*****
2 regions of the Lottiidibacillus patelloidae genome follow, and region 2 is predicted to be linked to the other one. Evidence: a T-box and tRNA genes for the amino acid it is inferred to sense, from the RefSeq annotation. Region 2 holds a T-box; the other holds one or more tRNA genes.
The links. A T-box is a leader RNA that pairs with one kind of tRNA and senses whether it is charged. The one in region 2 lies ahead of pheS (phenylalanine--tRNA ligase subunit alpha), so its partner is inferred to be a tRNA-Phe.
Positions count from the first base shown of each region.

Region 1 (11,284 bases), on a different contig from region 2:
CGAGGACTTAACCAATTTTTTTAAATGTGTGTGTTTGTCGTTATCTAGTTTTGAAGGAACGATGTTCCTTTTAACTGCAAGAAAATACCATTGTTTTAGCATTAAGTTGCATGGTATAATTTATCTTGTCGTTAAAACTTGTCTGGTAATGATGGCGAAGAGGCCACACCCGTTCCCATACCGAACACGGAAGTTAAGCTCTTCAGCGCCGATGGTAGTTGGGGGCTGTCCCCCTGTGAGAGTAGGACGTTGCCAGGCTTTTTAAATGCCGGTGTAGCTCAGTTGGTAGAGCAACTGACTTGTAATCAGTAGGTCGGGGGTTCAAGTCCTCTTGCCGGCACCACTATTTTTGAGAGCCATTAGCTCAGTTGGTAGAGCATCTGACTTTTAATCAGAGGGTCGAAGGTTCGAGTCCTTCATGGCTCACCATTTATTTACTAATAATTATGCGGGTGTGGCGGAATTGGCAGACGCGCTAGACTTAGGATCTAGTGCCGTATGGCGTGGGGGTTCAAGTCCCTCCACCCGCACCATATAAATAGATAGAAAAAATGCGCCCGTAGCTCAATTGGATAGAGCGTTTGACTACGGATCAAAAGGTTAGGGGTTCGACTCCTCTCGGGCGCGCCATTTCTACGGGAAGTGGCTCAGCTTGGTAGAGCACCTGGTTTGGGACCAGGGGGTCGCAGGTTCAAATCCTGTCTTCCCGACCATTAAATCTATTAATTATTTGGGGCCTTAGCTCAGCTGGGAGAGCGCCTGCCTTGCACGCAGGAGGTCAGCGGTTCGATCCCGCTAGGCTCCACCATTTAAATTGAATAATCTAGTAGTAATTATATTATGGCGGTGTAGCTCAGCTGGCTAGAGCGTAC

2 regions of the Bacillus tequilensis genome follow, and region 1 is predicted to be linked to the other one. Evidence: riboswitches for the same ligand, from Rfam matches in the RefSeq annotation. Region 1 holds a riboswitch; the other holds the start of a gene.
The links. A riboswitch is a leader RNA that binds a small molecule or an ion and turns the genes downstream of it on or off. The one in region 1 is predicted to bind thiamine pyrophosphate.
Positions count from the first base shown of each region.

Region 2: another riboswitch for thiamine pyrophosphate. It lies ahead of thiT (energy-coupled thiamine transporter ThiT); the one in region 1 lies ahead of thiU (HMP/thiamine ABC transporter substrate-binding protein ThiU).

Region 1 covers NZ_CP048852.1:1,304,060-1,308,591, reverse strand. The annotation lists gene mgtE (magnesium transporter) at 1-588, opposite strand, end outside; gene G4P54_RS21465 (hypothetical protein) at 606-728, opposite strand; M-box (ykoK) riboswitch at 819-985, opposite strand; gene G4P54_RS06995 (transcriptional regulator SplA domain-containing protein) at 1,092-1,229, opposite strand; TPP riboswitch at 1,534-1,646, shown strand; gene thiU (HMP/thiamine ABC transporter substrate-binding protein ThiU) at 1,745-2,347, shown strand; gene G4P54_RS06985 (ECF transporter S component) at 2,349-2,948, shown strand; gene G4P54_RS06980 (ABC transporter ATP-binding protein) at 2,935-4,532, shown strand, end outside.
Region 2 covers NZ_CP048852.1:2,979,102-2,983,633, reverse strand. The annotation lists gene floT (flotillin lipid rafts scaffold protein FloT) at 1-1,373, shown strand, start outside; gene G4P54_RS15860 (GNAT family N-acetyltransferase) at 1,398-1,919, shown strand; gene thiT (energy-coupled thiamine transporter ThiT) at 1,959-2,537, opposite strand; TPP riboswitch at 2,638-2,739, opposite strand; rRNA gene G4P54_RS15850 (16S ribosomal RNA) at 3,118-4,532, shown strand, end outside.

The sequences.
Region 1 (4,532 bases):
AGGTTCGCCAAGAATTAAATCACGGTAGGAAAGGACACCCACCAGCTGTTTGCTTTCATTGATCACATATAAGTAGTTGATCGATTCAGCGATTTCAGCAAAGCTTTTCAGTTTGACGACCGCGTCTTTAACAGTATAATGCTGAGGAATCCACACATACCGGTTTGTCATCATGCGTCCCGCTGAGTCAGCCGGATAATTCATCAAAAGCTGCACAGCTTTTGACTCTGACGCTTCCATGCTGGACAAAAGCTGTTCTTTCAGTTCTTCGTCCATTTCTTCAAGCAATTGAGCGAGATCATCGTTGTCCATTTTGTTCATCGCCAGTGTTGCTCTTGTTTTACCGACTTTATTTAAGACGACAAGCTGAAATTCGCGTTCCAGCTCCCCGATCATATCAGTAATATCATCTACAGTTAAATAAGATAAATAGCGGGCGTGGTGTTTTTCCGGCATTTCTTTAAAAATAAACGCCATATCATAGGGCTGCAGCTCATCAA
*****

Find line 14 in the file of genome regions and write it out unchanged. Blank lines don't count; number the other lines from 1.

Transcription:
AGGTTCGCCAAGAATTAAATCACGGTAGGAAAGGACACCCACCAGCTGTTTGCTTTCATTGATCACATATAAGTAGTTGATCGATTCAGCGATTTCAGCAAAGCTTTTCAGTTTGACGACCGCGTCTTTAACAGTATAATGCTGAGGAATCCACACATACCGGTTTGTCATCATGCGTCCCGCTGAGTCAGCCGGATAATTCATCAAAAGCTGCACAGCTTTTGACTCTGACGCTTCCATGCTGGACAAAAGCTGTTCTTTCAGTTCTTCGTCCATTTCTTCAAGCAATTGAGCGAGATCATCGTTGTCCATTTTGTTCATCGCCAGTGTTGCTCTTGTTTTACCGACTTTATTTAAGACGACAAGCTGAAATTCGCGTTCCAGCTCCCCGATCATATCAGTAATATCATCTACAGTTAAATAAGATAAATAGCGGGCGTGGTGTTTTTCCGGCATTTCTTTAAAAATAAACGCCATATCATAGGGCTGCAGCTCATCAA